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Realtime Robotics Receives Additional Funding To Meet Increased Demand For Transformative Technology

Realtime Robotics, a leader in collision-free autonomous motion planning for industrial robots, has announced that it has secured an additional $9.5 million in funding.

Driven by the strong response to its RapidPlan industrial robotics motion control and collision avoidance software, Realtime Robotics will use this additional investment to drive further product enhancements, incorporate feedback from customers and partners, and scale to support additional go-to-market efforts.

RapidPlan reduces the annual costs of robotic automation by two-thirds and makes the robot programming process up to 5x faster, all while eliminating collisions and removing the majority of manual, time-consuming adjustments. This delivers a strong ROI across both existing applications and a very broad range of new ones. The additional funding will also help pave the way for streamlining additional time-to-value for customers.

“Manufacturers need to accelerate their adoption of robotics – and quickly realize a return on that investment – in order to improve their ability to adapt and compete in today’s industry,” said Peter Howard, CEO of Realtime Robotics. “RapidPlan perfectly complements these efforts, enabling the programming, deployment and robot control to be optimized. Our intelligent tools dramatically reduce complexity and the potential for human error, both of which can rapidly increase the cost of deploying and operating industrial robots. We’re thrilled to apply this funding to our scaling and development efforts as we grow to meet the increased market demand.”

To capture a larger share of the market, manufacturers are putting a renewed emphasis on optimization, flexibility, retooling, and connecting processes from simulation to production. In fact, McKinsey & Company research recently found that software innovation has the potential to expand automotive industry revenue by $1.5 trillion in 2030. The need for a highly-skilled workforce, however, goes hand-in-hand with these transformative efforts. Because programming and integration can account for up to 50-70% of the cost of a robot application, innovative approaches to automation and robotics are needed for there to be a real impact on the bottom line.

“There is currently a perfect storm of economic and employment pressures within the manufacturing space. This is driving an industry-wide need to embrace new technologies and approaches to longstanding problems, to become more efficient and improve cost structures, while still delivering the products that consumers demand,” said Damian S. Kang, Executive Director & Team Lead, Global Equity Team, at investor Shinhan GIB. “Realtime’s technology is a perfect fit, allowing organizations to digitally plan robot usage while making the programming process faster and less complex.”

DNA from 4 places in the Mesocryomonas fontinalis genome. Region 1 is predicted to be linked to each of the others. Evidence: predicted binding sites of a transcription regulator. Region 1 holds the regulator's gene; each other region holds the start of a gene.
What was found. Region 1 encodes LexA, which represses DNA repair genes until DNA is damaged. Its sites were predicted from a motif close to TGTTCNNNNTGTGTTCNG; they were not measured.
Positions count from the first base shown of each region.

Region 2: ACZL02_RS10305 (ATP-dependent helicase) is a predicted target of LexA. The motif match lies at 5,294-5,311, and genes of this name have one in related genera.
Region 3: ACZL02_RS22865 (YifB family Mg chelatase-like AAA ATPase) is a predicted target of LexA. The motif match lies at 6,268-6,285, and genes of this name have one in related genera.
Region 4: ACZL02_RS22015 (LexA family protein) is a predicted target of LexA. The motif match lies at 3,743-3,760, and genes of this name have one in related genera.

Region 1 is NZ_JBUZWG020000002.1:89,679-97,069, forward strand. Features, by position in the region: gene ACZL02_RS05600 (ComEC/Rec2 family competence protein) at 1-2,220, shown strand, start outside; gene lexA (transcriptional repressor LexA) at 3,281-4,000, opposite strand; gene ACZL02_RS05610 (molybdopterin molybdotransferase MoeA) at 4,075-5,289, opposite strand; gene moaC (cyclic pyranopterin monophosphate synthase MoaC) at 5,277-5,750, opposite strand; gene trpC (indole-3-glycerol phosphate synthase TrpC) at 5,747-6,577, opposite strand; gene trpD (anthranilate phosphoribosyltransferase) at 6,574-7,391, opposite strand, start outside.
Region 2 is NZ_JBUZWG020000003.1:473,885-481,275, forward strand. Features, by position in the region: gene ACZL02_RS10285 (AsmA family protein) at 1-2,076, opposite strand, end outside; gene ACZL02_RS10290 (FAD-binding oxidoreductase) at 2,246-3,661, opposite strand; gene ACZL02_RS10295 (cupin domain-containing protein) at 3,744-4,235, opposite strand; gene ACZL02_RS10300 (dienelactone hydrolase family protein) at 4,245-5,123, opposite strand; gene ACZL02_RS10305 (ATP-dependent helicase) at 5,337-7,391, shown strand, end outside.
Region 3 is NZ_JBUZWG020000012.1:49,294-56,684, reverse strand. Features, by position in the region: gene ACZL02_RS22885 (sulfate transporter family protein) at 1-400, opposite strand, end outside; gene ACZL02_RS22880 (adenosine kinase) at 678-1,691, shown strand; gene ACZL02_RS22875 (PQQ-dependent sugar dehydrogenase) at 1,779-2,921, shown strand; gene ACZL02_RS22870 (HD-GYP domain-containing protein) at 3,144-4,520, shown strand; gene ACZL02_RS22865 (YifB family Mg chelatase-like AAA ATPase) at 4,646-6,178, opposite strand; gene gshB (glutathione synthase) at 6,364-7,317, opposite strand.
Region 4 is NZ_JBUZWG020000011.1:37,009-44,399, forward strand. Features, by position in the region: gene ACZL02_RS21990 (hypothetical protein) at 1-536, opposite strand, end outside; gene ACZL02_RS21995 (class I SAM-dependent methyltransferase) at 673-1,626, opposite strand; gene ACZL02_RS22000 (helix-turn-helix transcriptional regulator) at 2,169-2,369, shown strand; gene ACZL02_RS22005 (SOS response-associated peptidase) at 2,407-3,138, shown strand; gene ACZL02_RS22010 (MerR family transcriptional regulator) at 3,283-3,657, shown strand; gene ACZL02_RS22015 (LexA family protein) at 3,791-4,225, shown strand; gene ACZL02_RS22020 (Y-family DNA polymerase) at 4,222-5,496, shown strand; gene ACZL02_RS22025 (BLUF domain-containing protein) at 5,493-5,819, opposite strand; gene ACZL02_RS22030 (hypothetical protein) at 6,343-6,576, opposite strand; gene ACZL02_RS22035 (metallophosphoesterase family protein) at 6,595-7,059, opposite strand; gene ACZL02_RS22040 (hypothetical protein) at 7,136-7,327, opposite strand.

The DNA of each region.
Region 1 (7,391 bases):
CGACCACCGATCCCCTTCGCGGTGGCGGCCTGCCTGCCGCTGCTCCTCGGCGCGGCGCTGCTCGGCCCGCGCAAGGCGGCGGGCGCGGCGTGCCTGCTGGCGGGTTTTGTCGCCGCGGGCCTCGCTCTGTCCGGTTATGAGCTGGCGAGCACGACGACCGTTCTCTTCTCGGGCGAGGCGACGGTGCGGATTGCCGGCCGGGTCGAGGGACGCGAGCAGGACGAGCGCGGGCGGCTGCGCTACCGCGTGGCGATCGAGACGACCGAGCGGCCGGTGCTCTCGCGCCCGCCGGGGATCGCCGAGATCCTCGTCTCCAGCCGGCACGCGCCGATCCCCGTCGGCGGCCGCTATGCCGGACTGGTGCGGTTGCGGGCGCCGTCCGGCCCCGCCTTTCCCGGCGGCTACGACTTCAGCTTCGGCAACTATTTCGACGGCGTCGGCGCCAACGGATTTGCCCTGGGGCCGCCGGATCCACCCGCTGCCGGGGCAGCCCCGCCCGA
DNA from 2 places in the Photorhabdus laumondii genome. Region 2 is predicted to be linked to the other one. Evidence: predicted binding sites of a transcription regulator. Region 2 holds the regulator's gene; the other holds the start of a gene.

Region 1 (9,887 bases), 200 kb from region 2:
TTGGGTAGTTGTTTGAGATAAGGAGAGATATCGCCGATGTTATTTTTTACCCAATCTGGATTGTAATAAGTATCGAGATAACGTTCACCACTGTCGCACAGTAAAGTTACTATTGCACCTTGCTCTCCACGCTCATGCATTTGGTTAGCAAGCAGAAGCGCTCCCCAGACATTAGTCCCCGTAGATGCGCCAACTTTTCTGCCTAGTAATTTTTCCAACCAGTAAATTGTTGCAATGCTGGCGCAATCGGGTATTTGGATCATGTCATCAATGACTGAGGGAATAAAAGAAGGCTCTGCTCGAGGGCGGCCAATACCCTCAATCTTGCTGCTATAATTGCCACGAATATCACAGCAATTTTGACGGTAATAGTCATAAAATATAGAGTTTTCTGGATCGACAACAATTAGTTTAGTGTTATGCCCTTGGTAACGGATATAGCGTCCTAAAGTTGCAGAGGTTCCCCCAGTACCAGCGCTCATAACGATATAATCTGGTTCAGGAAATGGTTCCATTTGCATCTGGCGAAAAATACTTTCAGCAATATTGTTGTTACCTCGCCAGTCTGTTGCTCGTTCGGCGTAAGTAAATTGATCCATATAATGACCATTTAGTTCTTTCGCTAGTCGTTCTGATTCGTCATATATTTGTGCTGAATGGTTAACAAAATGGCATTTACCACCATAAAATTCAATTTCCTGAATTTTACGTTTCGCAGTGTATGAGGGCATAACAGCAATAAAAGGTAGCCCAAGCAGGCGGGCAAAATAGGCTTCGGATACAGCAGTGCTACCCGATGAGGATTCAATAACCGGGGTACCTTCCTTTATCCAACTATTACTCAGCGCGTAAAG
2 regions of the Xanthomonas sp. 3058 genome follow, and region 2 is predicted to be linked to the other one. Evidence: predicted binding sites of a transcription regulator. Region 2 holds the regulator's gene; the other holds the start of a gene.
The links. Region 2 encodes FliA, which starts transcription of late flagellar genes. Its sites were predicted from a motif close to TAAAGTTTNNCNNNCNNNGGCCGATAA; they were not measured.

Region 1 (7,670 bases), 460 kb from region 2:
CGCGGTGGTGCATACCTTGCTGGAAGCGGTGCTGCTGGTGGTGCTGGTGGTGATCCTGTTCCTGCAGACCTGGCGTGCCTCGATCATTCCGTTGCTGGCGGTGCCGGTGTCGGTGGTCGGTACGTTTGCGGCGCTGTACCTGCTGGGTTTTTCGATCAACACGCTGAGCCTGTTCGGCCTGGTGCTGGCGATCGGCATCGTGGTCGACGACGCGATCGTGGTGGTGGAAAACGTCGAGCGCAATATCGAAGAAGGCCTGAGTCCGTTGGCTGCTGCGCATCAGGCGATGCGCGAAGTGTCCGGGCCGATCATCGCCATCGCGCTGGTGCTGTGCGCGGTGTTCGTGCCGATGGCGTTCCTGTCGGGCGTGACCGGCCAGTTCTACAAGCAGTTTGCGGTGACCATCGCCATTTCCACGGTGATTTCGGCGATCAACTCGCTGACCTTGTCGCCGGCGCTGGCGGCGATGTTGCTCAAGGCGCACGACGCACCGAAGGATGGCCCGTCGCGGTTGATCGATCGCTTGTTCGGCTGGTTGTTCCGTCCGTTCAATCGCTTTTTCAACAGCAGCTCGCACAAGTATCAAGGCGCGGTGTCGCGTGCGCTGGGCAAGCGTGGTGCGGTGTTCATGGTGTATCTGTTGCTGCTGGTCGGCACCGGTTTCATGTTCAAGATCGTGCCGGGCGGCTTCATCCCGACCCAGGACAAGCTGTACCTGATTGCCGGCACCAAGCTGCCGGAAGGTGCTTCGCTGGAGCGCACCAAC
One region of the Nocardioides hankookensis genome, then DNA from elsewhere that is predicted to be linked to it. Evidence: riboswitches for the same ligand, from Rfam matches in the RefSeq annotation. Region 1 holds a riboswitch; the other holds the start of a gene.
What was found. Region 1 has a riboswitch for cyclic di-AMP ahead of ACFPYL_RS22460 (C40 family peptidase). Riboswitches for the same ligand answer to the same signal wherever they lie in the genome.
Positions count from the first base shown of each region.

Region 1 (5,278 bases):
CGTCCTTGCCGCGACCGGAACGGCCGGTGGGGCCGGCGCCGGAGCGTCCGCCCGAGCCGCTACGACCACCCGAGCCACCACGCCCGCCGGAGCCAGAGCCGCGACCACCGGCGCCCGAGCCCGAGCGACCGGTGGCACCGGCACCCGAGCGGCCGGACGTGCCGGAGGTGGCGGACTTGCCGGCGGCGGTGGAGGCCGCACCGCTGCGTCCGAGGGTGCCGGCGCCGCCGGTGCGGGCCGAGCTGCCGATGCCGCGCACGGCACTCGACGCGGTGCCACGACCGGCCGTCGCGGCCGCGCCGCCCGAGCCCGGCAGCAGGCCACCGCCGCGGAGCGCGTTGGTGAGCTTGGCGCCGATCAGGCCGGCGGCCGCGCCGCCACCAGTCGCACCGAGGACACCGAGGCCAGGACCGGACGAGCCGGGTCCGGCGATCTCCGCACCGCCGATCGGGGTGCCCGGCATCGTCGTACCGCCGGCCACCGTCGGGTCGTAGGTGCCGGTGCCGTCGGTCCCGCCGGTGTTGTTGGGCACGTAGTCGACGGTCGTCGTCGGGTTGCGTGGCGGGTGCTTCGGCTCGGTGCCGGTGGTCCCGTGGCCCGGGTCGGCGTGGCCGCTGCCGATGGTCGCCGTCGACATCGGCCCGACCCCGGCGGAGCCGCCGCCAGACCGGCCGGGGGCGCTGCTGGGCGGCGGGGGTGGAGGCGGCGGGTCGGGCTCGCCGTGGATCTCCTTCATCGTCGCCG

Realtime Robotics provides a powerful suite of software tools for programming robotic arms and the systems they are used in. Built on patented technology that fully automates the programming and execution of robot motions, Realtime’s tools cut out the most difficult and costly aspect of operating industrial robots. These tools span the whole system lifecycle, including digital twins, virtual commissioning, transfer to factory floor, run-time control, fail-safe maintenance, and rapid error recovery.

Recent Realtime Robotics Momentum includes being named an official supplier for BMW Group, who uses its technology to speed robot programming time, autonomously generating collision-free robot movements; Siemens and Realtime releasing a plug-in for Siemens Process Simulate, further building upon the companies’ long-standing partnership. The plug-in enables customers to incorporate RapidPlan into their regular workflow for added efficiency, and is available in addition to the standalone RapidPlan software.

“It takes years of deep engagement with a real industrial manufacturer to understand all their requirements and build against them,” added George Konidaris, co-founder and CTO of Realtime Robotics. “That very long tail of highly-specific, detail-oriented requirements is the thing that actually makes robotics products both hard and valuable, and is what most robotics startups just miss, either because they’re not familiar with real applications or because they are trying to build something very general first. We’re far along that journey and are seeing our sustained efforts result in customer success. It’s an exciting time.”

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